Tasty Salad Dressings that Supercharge Your Health
Switch your salad up—learn how to make salad dressings that will supercharge your health.
Recommended Olive Oil, check it here:
0:00 Introduction: How to make healthy salad dressings
1:10 The benefits of olive oil in your salad dressing
1:48 Benefits of salad
2:00 The base of these healthy salad dressings
3:00 Apple cider vinaigrette dressing
3:18 French-style dressing
3:33 Italian-style dressing
3:52 Mediterranean-style dressing
4:05 Asian-style dressing
4:22 Indian-style dressing
4:34 Learn more about how much salad you should be consuming and why!
Today, I want to share six delicious homemade salad dressings that are actually good for you.
It’s difficult to find healthy salad dressings at the store that don’t contain sugar or oils high in omega-6 fatty acids.
The salad dressings I’m going to share have unique health benefits. Of course, salad has a lot of important benefits, but choosing the right salad dressing can take it to the next level.
Here’s how to make salad dressing at home.
You will use a simple base of extra virgin olive oil, lemon juice, and apple cider vinegar for each of these salad dressings.
Add this base to a 16-ounce jar and keep it in your refrigerator. Each time you have a salad, add a quarter cup to half a cup of this base to a bowl, add your spices, mix it up, and pour it on your salad.
Ingredients for the salad dressing base:
1/3 cup (2.5 ounces) extra virgin olive oil
1/4 cup (2 ounces) apple cider vinegar
2 tablespoons (1 ounce) lemon juice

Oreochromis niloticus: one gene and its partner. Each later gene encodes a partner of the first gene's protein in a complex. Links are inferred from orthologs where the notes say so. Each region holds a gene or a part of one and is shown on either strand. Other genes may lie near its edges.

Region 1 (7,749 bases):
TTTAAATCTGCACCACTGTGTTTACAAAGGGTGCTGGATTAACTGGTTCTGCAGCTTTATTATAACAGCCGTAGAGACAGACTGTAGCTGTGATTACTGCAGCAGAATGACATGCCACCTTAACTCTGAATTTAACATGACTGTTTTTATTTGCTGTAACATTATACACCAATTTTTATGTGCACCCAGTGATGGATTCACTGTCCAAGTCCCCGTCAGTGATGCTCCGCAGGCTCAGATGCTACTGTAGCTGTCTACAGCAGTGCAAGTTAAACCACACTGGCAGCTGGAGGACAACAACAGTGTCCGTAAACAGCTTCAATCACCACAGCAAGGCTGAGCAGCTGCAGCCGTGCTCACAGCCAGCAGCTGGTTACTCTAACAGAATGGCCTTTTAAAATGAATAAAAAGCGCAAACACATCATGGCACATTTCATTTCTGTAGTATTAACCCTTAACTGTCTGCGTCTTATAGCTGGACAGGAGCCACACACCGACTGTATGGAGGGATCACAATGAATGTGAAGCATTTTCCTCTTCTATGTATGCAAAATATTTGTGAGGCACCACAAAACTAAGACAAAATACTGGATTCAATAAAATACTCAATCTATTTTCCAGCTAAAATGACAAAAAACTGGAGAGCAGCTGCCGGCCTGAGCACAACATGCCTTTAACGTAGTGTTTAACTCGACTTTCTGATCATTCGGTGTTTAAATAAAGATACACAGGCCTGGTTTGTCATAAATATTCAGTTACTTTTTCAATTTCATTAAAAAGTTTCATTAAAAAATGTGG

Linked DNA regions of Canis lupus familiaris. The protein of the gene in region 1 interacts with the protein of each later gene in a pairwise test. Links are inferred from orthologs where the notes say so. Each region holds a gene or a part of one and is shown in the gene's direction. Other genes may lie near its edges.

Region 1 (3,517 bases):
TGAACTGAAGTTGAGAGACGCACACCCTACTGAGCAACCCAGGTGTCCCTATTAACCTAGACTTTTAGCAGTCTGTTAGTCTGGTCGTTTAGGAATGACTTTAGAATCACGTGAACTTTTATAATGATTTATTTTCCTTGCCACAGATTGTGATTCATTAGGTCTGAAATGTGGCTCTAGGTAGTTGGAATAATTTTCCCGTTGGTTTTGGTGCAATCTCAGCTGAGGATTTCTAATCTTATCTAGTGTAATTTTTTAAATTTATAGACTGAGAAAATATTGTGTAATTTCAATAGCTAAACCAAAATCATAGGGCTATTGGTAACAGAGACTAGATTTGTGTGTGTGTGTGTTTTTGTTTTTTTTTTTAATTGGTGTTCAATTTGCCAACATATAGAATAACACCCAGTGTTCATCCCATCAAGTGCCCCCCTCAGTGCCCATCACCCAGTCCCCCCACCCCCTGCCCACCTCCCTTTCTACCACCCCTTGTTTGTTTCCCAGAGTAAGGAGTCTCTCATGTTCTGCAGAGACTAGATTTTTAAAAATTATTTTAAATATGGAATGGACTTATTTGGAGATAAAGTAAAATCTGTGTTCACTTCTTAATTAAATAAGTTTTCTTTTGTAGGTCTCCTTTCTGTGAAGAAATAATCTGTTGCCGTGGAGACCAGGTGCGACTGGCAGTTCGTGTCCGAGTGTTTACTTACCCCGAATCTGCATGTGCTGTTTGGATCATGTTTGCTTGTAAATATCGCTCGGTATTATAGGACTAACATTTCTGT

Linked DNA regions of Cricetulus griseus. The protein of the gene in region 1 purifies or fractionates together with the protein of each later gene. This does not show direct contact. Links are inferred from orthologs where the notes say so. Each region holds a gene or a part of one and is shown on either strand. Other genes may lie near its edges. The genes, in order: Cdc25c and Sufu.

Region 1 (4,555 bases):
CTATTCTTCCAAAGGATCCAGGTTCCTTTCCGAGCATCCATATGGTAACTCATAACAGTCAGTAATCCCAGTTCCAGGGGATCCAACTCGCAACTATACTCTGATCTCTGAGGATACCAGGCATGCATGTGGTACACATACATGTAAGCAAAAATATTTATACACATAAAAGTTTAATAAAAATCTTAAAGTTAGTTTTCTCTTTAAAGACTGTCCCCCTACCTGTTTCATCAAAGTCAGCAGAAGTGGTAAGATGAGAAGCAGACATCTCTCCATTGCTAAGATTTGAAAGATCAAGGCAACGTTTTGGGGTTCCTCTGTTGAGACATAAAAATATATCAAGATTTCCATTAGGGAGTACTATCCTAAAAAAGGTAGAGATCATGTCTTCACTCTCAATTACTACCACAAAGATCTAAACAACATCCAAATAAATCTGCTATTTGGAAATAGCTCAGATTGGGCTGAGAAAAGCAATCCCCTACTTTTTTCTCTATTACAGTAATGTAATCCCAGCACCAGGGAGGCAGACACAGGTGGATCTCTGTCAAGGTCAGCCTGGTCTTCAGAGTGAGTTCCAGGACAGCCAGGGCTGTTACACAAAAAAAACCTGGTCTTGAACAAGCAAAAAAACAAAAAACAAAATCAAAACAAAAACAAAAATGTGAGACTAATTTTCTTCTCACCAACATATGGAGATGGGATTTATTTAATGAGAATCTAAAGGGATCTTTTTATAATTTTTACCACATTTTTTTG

Apple cider vinaigrette dressing:
1 tablespoon mustard
1 clove garlic (minced)
1 pinch sea salt
1 dash pepper
1 teaspoon dried tarragon
1/2 teaspoon dried thyme
1/4 teaspoon dried lavender
1 pinch ground pepper
1 teaspoon dried oregano
1/2 teaspoon dried basil
1/4 teaspoon crushed garlic
1 pinch crushed red pepper
1 teaspoon dried rosemary
1/2 teaspoon dried mint
1/4 teaspoon sumac
1 pinch sea salt
1 teaspoon toasted sesame seeds
1/2 teaspoon dried ginger
1/4 teaspoon crushed peppercorn
A splash of tamari
1 teaspoon ground coriander
1/2 teaspoon ground turmeric
1/4 teaspoon ground cinnamon
A pinch of dried cardamom
Dr. Eric Berg DC Bio:
Dr. Berg, age 58, is a chiropractor who specializes in Healthy Ketosis and intermittent fasting. He is the author of the best-selling book The Healthy Keto Plan, and is the Director of Dr. Berg Nutritionals®. He no longer practices, but focuses on health education through social media.
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Dr. Eric Berg received his Doctor of Chiropractic degree from Palmer College of Chiropractic in 1988. His use of “doctor” or “Dr.” in relation to himself solely refers to that degree. Dr. Berg is a licensed chiropractor in Virginia, California, and Louisiana, but he no longer practices chiropractic in any state and does not see patients so he can focus on educating people as a full-time activity, yet he maintains an active license. This video is for general informational purposes only. It should not be used to self-diagnose and it is not a substitute for a medical exam, cure, treatment, diagnosis, prescription, or recommendation. It does not create a doctor-patient relationship between Dr. Berg and you. You should not make any change in your health regimen or diet before first consulting a physician and obtaining a medical exam, diagnosis, and recommendation. Always seek the advice of a physician or other qualified health provider with any questions you may have regarding a medical condition.
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Thanks for watching! Give these healthy salad dressings a try, and let me know what you think in the comments. I’ll see you in the next video.